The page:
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Gallery Highlights E-Newsletter August 2017

Read more from the gallery artists whose work has been selected for this month's gallery highlights e-newsletter

Annabel Burton   Jeff Cain   Jenny Hancock   Michael Kummerer   Pat Harrison   Sarah Meredith


Flowers from the Local Shop by Annabel Burton

I am lucky to live in a small village in Cheshire and on impulse I bought one of two delightful bouquets on display next to the fresh produce. Although I have painted plenty of bunches of flowers in pen and watercolour I hadn’t tackled one before in acrylic, from life, at a much larger size than I am used to. This painting is 24 x 16 inches. I happened to have some larger canvases so decided to take on the challenge. Recently I was given some palette knives and I love working with these to create texture and to add pure colour to give a lift to the painted surface.

I began by priming the canvas with gesso and then added a rough acrylic wash as a base layer, allowing some of the primed canvas to show through. For me, it is important to simplify, and pick and choose when faced with a subject in real life, otherwise you can get bogged down in the detail. I set to with applying paint fairly haphazardly, knowing I could tighten it up later, or paint over it and used the actual flowers and foliage as a reference rather than a copy. I am always aware of how the colours work together and will use plenty of artistic licence. Ideally what I wanted to convey was the delicacy of these English garden flowers, grown locally. I loved the fact that the foliage was more abundant than the flower heads, to create naturalness and subtlety. I used plenty of white, sap green, magenta, yellow ochre, ultramarine, black, cadmium yellow and winsor blue, so a fairly limited palette. Usually, I use around fifteen different brushes and two large dinner plates to mix colours and create different effects.

I sell my work from my Facebook page at Annabel Burton Art and also ebay. The digital scans have been reproduced and sold in high street retailers such as Sainsbury, Tesco and M and Co.

You can see more of Annabel's work in the PaintersOnline gallery by clicking here.


Whippet by Jeff Cain

This Whippet painting was my first serious foray into the world of wildlife art that has not involved a wolverine in some way or another! It is of a whippet named Bo, who died last year, and I really wanted to capture her look and soft character. She had lived a life of luxury.

I usually start with the background on my paintings but this time I painted the dog first and the background last. I wanted to make sure that it looked like Bo before wasting any time on the rest of the artwork.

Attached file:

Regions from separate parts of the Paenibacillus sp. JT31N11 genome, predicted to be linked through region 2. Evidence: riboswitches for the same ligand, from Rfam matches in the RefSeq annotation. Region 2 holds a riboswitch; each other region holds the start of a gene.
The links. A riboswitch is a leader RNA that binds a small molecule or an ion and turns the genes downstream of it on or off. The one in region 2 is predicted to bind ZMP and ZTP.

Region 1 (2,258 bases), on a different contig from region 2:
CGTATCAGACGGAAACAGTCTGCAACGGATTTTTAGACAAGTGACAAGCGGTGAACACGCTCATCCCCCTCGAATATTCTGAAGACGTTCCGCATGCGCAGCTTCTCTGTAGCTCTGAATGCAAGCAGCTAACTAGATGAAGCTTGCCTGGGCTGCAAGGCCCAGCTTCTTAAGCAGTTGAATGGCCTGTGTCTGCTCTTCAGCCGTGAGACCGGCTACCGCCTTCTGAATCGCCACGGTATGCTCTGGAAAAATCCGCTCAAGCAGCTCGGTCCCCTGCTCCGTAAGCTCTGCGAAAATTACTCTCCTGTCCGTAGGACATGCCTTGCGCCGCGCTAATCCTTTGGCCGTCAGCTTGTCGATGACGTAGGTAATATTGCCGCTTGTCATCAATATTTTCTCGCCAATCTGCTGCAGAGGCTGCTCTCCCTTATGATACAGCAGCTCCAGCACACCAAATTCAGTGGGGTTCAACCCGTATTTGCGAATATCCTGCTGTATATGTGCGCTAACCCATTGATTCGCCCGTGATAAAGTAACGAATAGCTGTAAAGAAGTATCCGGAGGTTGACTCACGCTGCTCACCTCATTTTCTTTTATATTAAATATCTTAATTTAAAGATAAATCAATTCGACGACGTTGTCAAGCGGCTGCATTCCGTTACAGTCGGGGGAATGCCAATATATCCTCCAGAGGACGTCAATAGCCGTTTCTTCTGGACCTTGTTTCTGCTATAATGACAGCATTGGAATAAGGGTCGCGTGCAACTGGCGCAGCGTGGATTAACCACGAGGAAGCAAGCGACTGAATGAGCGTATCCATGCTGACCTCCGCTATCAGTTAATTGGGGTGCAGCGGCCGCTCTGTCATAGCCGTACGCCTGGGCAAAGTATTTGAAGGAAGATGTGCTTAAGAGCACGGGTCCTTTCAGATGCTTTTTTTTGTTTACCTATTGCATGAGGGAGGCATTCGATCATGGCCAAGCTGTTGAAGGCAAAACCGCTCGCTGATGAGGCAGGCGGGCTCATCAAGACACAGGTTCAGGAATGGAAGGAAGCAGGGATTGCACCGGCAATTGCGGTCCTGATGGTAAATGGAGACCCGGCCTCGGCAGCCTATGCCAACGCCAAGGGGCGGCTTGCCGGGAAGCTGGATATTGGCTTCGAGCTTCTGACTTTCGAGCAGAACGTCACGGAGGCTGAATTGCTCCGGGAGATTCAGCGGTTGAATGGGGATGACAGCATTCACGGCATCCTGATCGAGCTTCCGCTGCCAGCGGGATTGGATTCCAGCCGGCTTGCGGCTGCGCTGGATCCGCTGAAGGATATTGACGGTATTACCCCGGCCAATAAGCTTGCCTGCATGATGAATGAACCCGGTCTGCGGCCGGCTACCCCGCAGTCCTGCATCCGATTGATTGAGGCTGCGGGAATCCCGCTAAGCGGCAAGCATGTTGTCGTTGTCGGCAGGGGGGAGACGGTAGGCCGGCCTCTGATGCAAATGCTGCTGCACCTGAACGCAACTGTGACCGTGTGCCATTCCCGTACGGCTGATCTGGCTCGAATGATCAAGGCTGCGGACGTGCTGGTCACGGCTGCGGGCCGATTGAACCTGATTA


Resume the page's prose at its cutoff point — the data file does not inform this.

I used acrylic paint on a large Ampersand Art panel. I found acrylics to be really great to use as they dry fast which allowed me to build up layers and detail to create depth.

My previous wolverine paintings were all completed using gouache but not any more!

I painted Bo well-aware that the owner would notice any mistakes I made, and it is certainly less pressure painting wild wolverines. However I did enjoy working on this whippet painting and am hoping to get more pet commissions in the near future. If anyone is interested please contact me via PaintersOnline.

See more of Jeff's work in the PaintersOnline gallery by clicking here or on his website, www.wolverineartwork.com


Nasturtiums by Jenny Hancock

I began lino printing towards the end of last year after reading a small article about it and remembering that I had a basic set of tools and an old piece of lino in my studio. It’s always fun to experiment with a new process, technique or material and I have enjoyed the learning journey.

As I like to make colourful pieces, my lino cut prints are created using the reduction method where one piece of lino is used to create a multi coloured image. Parts of the lino are carved away and a colour printed. Further areas are then carved away and another colour printed on top of the first revealing some of the previous layer, and so on, building up layers of colour. The lino block is destroyed in the process.

This particular print measures 90mm x 155mm and is an 11 layer reduction print using oil based inks. It was printed by hand using a wooden spoon and is one of only 12 printed.

Whilst teaching myself to lino print I have also discovered a great community of lino cut printmakers who are generous with their help advice and encouragement.

I find that the printing process compliments my painting.

Jenny has provided the following images showing of the progress of her print:

See more of Jenny's work in the PaintersOnline gallery by clicking here or on Facebook.


Crail Harbour by Michael Kummerer

My sketch of Crail Harbour is painted on Windsor & Newton NOT. Having recently restarted  my art hobby I was looking for a style and inspiration. My search started on Youtube where I came across two artists, Tim Wilmot and Peter Shearer. Initially I started following the latter, Peter Shearer. He manages to simplify his subjects with line and wash, and usually his working size is 5 x 7 inches as is Crail Harbour. Seeing his work one of his followers said she will never draw a straight line again, and this is what I have tried to follow.